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Lancelot's Northern Retreat

The bravest of the Knights of the Round Table was always said to have been Sir Lancelot. Though a French knight, he, of course, had a home in Britain as well. However, is this spectacular Northerly Castle really very likely?

The Tradition: The evil Sir Brian of the Isles lived at Dolorous Guard. It was a dangerous enchanted place where passing knights by would find themselves obliged to fight two sets of ten knights at the two gates. They were never successful and were locked up in the nearby Dolorous Prison, while  memorial gravestones marked their demise. Victims included Sirs Yder, Guivret, Yvain of Leonel, Cadoain, Kehedin, Kay Le Strange, Girflet, Dodinel, Taulas, Mador, Galegantin, Gawain and King Arthur's illegitimate son, Sir Loholt. Eventually, with the help of several magical shields, Sir Lancelot defeated the mystical knights and released all the prisoners. Sir Brian fled to Pendragon Castle and Lancelot took on Dolorous Guard as his new home. However, in order to free the castle residents completely from their enchantment, Lancelot had to stay there for forty consecutive nights. His many adventures, of course, kept him away and his new vassals became quite annoyed. So he descended, through the castle chapel,  into a cave beneath where he defeated a huge monster and won the keys to unlock the enchantment from a damsel dressed in copper. The menacing gravestones magically disappeared and Lancelot decided to rename the place as Joyous Guard.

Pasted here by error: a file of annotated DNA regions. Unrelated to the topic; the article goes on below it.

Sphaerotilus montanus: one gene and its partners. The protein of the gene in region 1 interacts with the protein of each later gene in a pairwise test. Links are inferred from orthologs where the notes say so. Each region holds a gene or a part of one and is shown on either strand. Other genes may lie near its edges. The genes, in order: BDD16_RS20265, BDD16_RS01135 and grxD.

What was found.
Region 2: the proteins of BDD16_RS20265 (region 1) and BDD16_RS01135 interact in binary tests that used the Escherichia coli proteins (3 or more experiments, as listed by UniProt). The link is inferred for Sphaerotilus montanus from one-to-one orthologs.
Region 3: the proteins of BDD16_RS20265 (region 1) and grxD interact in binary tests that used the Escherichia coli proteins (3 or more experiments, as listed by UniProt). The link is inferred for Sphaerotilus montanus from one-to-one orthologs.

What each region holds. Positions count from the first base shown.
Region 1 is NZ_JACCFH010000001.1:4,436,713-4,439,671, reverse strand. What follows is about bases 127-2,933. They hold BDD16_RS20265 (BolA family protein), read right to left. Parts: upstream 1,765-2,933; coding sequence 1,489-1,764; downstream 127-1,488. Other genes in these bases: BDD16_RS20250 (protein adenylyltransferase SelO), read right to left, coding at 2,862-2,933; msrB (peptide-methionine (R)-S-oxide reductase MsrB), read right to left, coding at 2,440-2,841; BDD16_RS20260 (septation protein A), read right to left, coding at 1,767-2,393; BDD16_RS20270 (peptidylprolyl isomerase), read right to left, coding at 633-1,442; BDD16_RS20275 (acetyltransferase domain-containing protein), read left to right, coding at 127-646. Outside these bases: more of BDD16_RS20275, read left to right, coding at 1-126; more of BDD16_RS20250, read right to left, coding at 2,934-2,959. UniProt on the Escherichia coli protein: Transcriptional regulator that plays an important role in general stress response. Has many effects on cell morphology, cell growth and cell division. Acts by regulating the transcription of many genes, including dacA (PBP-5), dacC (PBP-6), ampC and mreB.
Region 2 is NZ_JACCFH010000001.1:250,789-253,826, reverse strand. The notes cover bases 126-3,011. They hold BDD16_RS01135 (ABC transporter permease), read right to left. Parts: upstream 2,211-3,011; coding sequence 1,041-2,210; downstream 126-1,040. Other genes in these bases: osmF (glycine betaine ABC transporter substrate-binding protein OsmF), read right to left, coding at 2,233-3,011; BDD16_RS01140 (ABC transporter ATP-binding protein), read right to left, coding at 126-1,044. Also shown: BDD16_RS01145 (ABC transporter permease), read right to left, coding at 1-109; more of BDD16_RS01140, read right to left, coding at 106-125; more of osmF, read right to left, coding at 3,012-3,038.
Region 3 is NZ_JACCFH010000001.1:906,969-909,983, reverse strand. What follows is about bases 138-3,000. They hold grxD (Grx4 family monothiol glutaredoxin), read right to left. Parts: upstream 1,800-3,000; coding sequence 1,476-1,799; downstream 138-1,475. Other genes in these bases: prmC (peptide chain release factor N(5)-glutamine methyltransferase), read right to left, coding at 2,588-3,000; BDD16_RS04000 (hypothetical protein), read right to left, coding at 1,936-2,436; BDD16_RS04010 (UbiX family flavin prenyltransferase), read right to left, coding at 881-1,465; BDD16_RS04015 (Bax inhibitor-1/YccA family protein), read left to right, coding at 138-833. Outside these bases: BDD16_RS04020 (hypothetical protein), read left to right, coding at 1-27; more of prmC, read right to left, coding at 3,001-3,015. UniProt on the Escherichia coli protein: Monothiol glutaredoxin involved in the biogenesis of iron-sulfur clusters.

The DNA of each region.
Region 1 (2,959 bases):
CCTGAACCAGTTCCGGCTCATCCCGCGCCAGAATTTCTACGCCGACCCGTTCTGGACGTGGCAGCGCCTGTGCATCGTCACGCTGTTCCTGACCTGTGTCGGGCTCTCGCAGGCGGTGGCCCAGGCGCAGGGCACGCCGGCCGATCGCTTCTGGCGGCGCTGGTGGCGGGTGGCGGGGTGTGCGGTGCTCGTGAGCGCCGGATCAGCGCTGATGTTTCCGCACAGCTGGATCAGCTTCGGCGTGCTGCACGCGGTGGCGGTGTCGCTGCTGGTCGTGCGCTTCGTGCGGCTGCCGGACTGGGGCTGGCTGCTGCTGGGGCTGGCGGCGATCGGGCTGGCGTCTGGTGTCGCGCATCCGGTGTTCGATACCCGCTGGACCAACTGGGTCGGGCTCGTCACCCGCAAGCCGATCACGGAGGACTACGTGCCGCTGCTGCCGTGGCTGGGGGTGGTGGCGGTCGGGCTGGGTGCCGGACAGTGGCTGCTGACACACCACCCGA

Sir Lancelot was continued to be an intermittent resident, but he entertained many of his fellows at the castle. He buried his friend, Sir Galehaut in the castle chapel there; but the most notable visitors were Sir Tristram and his lover, Isolde. They made it their home after having fled the court of Isolde's husband, King Mark of Cornwall; but Sir Tristram left to take part in the Grail Quest and Mark's armies soon restored his wife to him. When Lancelot rescued his own lover, Queen Guinevere, from being burnt at the stake, he took her to Joyous Guard for safety. Later, however, he was besieged by King Arthur and was forced to flee Britain; at which point, the castle's name reverted to its Dolorous original. After his death in France, Lancelot's body was returned to Joyous Guard for burial alongside Sir Galehaut.

The castle's story mostly appears in the Vulgate Cycle (1215), where it is said to be in Northumberland. Sir Thomas Malory (1470) more specifically states that "some men say it was Alnwick, and some men say it was Bamborough".

Historical Records:  The first historical mention of Bamburgh Castle occurs in Nennius' Historia Brittonum (AD 829) where it is stated that

"Aethelfrith the Artful reigned twelve years in Bernicia and another twelve in Deira. He reigned twenty-four years in the two kingdoms, and gave Din Guayrdi to his wife, whose name was Bebba, and it was named Babbanburth from his wife's name" and "Ida son of Eobba held the countries in the north of Britain, that is, north of the Humber Sea, and reigned twelve years, and joined Din Guayrdi to Bernicia"

The Anglo-Saxon Chronicle (c. AD 891) adds little when, under the year AD 547, it records that

"Ida assumed the kingdom, from whom arose the royal race of the Northumbrians, and reigned twelve years, and he built Bebbanburh, which was first enclosed by a stockade, and afterwards by a rampart".